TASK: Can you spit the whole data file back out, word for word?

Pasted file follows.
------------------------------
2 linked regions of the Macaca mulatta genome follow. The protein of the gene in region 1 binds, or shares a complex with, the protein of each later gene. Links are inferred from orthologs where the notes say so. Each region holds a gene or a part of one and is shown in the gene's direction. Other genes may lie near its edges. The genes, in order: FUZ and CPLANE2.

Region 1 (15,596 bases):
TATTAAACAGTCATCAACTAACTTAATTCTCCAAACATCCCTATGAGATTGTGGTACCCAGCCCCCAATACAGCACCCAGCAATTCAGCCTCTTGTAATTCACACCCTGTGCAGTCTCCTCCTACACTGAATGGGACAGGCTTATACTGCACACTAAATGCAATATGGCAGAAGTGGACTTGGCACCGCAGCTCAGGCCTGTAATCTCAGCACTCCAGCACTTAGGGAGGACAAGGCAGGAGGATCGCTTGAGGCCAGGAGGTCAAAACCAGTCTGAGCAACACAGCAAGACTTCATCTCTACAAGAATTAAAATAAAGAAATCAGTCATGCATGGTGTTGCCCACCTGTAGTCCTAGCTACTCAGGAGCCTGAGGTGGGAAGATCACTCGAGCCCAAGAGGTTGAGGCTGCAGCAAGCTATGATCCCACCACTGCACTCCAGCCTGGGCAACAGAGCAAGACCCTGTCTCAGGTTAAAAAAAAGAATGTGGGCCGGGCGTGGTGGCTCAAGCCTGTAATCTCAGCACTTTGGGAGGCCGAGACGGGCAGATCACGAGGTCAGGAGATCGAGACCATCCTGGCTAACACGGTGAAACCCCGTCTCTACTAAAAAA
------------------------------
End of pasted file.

2 linked regions of the Macaca mulatta genome follow. The protein of the gene in region 1 binds, or shares a complex with, the protein of each later gene. Links are inferred from orthologs where the notes say so. Each region holds a gene or a part of one and is shown in the gene's direction. Other genes may lie near its edges. The genes, in order: FUZ and CPLANE2.

Region 1 (15,596 bases):
TATTAAACAGTCATCAACTAACTTAATTCTCCAAACATCCCTATGAGATTGTGGTACCCAGCCCCCAATACAGCACCCAGCAATTCAGCCTCTTGTAATTCACACCCTGTGCAGTCTCCTCCTACACTGAATGGGACAGGCTTATACTGCACACTAAATGCAATATGGCAGAAGTGGACTTGGCACCGCAGCTCAGGCCTGTAATCTCAGCACTCCAGCACTTAGGGAGGACAAGGCAGGAGGATCGCTTGAGGCCAGGAGGTCAAAACCAGTCTGAGCAACACAGCAAGACTTCATCTCTACAAGAATTAAAATAAAGAAATCAGTCATGCATGGTGTTGCCCACCTGTAGTCCTAGCTACTCAGGAGCCTGAGGTGGGAAGATCACTCGAGCCCAAGAGGTTGAGGCTGCAGCAAGCTATGATCCCACCACTGCACTCCAGCCTGGGCAACAGAGCAAGACCCTGTCTCAGGTTAAAAAAAAGAATGTGGGCCGGGCGTGGTGGCTCAAGCCTGTAATCTCAGCACTTTGGGAGGCCGAGACGGGCAGATCACGAGGTCAGGAGATCGAGACCATCCTGGCTAACACGGTGAAACCCCGTCTCTACTAAAAAA